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Sam Genensky

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NEWS
July 7, 1994
Passage of Propositions D and E in the recent Santa Monica election will benefit the city in many ways. One of particular note was highlighted in your recent front-page article, "Savoring a World of Beauty After 66 Years In Shadows" (May 23). As your readers may recall, in 1958 mathematician Sam Genensky joined the RAND Corp. working on strategic systems for the U.S. Air Force, among other projects. Mr. Genensky's eyes had been damaged in an accident at birth. In spite of his limited eyesight, he persevered, attended college and became a noted mathematician.
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NEWS
July 7, 1994
Passage of Propositions D and E in the recent Santa Monica election will benefit the city in many ways. One of particular note was highlighted in your recent front-page article, "Savoring a World of Beauty After 66 Years In Shadows" (May 23). As your readers may recall, in 1958 mathematician Sam Genensky joined the RAND Corp. working on strategic systems for the U.S. Air Force, among other projects. Mr. Genensky's eyes had been damaged in an accident at birth. In spite of his limited eyesight, he persevered, attended college and became a noted mathematician.
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NEWS
May 23, 1994 | IRENE WIELAWSKI, TIMES STAFF WRITER
For 66 years, Sam Genensky viewed the world through a succession of magnifying devices, compensating for vision so severely damaged at birth he literally could not see his fingers. Now, the Pacific Palisades mathematician lay in darkness in a hospital, his one functioning eye bandaged, his heart pounding with fear. He had undergone a difficult operation the day before to save the sliver of sight in his right eye.
NEWS
May 23, 1994 | IRENE WIELAWSKI, TIMES STAFF WRITER
For 66 years, Sam Genensky viewed the world through a succession of magnifying devices, compensating for vision so severely damaged at birth he literally could not see his fingers. Now, the Pacific Palisades mathematician lay in darkness in a hospital, his one functioning eye bandaged, his heart pounding with fear. He had undergone a difficult operation the day before to save the sliver of sight in his right eye.
NEWS
November 11, 1986 | URSULA VILS, Times Staff Writer
They are an unusually cheerful group, these patients of the Center for the Partially Sighted in Santa Monica. Some, in addition to serious vision problems, carry an extra burden: injury from accidents, major physical diseases, family and financial problems. All have experienced the emotional depression that failing sight almost invariably means.
NEWS
December 11, 1996 | MARY LOU LOPER, TIMES STAFF WRITER
It took seven heavyweights--NBC entertainment President Warren Littlefield, comic Jon Stewart, writer Al Franken, TV talk show host Leeza Gibbons, "Frasier's" David Hyde Pierce, Viacom Entertainment Chairman Jonathan Dolgen and MTM Television President Michael Ogiens--to introduce Kerry McCluggage, chairman of the Paramount Television Group, on Monday evening at the Beverly Wilshire. There was an original comedy video starring Kelsey Grammer and Kate Mulgrew.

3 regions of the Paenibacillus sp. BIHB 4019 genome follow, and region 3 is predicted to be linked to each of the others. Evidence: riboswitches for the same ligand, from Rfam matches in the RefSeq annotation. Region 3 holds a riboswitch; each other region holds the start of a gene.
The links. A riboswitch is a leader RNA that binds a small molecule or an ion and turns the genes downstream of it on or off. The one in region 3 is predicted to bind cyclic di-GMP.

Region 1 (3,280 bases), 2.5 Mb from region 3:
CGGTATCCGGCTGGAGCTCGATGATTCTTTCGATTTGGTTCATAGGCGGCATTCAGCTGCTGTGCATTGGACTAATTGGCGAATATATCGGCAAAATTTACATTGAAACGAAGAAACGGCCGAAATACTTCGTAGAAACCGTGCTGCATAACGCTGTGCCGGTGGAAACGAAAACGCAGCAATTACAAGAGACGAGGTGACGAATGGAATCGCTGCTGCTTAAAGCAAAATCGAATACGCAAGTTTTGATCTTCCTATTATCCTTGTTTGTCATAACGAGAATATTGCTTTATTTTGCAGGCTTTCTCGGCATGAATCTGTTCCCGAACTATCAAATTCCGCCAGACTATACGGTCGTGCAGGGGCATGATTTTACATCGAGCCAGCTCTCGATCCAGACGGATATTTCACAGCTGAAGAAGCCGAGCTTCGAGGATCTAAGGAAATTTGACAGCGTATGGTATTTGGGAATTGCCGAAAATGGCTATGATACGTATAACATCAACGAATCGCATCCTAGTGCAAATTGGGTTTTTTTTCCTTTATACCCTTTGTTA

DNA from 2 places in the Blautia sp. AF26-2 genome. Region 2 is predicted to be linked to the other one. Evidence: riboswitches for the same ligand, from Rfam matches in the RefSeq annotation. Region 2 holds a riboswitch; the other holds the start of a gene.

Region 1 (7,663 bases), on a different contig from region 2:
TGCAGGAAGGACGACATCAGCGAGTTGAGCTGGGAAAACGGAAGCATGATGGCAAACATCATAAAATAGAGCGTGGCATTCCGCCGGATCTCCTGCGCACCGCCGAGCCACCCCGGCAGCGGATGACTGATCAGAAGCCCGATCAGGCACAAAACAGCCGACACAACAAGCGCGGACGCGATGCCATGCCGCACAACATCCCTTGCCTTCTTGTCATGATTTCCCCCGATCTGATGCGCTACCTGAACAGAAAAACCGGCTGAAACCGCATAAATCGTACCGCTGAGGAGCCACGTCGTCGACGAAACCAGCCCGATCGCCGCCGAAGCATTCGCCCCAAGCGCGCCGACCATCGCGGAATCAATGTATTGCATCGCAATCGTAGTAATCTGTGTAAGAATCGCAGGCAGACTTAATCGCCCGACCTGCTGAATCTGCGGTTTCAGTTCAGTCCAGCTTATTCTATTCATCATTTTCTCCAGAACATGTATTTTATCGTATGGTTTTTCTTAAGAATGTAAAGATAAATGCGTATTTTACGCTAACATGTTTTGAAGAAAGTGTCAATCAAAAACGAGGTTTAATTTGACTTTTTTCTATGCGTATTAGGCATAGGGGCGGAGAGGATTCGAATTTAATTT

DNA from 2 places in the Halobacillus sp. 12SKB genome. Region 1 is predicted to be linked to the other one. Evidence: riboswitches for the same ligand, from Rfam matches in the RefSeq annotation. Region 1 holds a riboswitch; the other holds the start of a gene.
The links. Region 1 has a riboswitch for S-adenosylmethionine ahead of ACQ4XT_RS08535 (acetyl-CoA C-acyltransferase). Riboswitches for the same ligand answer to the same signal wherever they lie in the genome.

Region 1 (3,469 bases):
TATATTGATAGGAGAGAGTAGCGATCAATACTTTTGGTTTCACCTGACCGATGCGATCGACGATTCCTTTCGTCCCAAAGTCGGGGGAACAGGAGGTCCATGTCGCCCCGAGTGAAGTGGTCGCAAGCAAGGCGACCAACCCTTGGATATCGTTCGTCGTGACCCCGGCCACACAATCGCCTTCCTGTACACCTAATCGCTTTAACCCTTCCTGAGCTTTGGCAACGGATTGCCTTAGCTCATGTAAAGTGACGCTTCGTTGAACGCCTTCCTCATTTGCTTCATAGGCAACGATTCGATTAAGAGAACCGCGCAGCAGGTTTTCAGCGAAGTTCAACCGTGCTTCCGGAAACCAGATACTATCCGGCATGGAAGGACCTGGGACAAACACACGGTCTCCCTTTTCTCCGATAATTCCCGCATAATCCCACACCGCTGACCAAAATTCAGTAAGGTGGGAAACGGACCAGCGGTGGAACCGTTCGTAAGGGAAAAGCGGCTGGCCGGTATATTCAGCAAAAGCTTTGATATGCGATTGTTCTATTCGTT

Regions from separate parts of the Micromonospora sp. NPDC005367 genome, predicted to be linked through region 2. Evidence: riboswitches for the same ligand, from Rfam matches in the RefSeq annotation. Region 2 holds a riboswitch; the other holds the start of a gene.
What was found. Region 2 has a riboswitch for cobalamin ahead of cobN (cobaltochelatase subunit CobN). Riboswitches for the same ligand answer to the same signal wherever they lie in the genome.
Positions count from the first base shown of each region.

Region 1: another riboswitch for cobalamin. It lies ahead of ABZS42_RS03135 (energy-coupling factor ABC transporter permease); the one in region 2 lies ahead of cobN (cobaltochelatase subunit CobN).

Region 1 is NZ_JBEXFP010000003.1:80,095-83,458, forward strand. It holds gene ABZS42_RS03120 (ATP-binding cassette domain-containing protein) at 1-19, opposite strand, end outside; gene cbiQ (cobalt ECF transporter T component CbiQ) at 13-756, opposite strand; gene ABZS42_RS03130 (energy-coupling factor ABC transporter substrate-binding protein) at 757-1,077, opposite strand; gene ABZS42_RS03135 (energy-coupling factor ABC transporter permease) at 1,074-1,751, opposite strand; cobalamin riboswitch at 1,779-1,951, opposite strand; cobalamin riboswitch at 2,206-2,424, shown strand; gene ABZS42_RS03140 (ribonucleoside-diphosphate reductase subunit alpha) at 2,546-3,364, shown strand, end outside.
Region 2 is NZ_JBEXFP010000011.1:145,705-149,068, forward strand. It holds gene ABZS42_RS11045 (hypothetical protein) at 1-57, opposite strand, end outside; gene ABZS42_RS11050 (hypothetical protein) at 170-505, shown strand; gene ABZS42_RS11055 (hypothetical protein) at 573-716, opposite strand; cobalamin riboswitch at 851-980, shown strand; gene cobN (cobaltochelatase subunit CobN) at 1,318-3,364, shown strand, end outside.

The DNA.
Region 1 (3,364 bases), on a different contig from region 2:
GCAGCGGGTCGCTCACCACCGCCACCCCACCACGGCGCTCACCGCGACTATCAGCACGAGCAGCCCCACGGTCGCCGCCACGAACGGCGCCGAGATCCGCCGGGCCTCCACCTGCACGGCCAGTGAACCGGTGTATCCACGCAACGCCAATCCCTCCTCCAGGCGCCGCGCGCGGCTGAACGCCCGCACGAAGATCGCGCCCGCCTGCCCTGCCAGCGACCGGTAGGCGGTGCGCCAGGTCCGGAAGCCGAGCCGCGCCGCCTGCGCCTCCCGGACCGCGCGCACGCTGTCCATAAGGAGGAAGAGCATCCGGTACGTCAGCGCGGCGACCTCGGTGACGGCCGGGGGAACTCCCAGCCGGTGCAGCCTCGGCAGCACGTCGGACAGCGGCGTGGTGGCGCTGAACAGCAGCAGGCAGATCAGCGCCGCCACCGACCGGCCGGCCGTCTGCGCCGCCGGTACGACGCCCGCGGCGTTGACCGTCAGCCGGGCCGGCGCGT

NEWS
June 22, 1992 | BILL HIGGINS, SPECIAL TO THE TIMES
Anyone who's had a career that includes directing Ronald Reagan in "Bedtime for Bonzo," Elvis Presley in "Frankie and Johnny" and executive-producing the "Tonight" show for 22 years certainly deserves an award. And to do all that, to be 81 years old and still be working probably deserves to be called a miracle. "It's been a great roll of the dice," said Fred de Cordova, whose career was honored Saturday at the Beverly Hilton with the Center for the Partially Sighted's Vision Award.
NEWS
December 8, 1996 | MARY LOU LOPER, TIMES STAFF WRITER
Stepping through a grand floral coronet is a tradition at the Coronet Debutante Ball. Twenty young women in white gowns, carrying pink velvet muffs covered with petals, thus made their formal curtsy at the 48th ball in the Beverly Hilton International Ballroom. The Thanksgiving weekend event, with debutantes home from college, traditionally is the first of the holiday debutante balls.
CALIFORNIA | LOCAL
July 12, 2009 | Elaine Woo
Samuel M. Genensky, a former Rand Corp. mathematician and inventor whose near-blindness led him to help others cope with limited eyesight and become more self-sufficient, died June 26 at his Santa Monica home. He was 81. The cause was complications of heart disease, said LaDonna Ringering, president and chief executive of the Center for the Partially Sighted, a West Los Angeles facility that Genensky founded in 1978.
NEWS
November 11, 1986 | URSULA VILS, Times Staff Writer
They are an unusually cheerful group, these patients of the Center for the Partially Sighted in Santa Monica. Some, in addition to serious vision problems, carry an extra burden: injury from accidents, major physical diseases, family and financial problems. All have experienced the emotional depression that failing sight almost invariably means.
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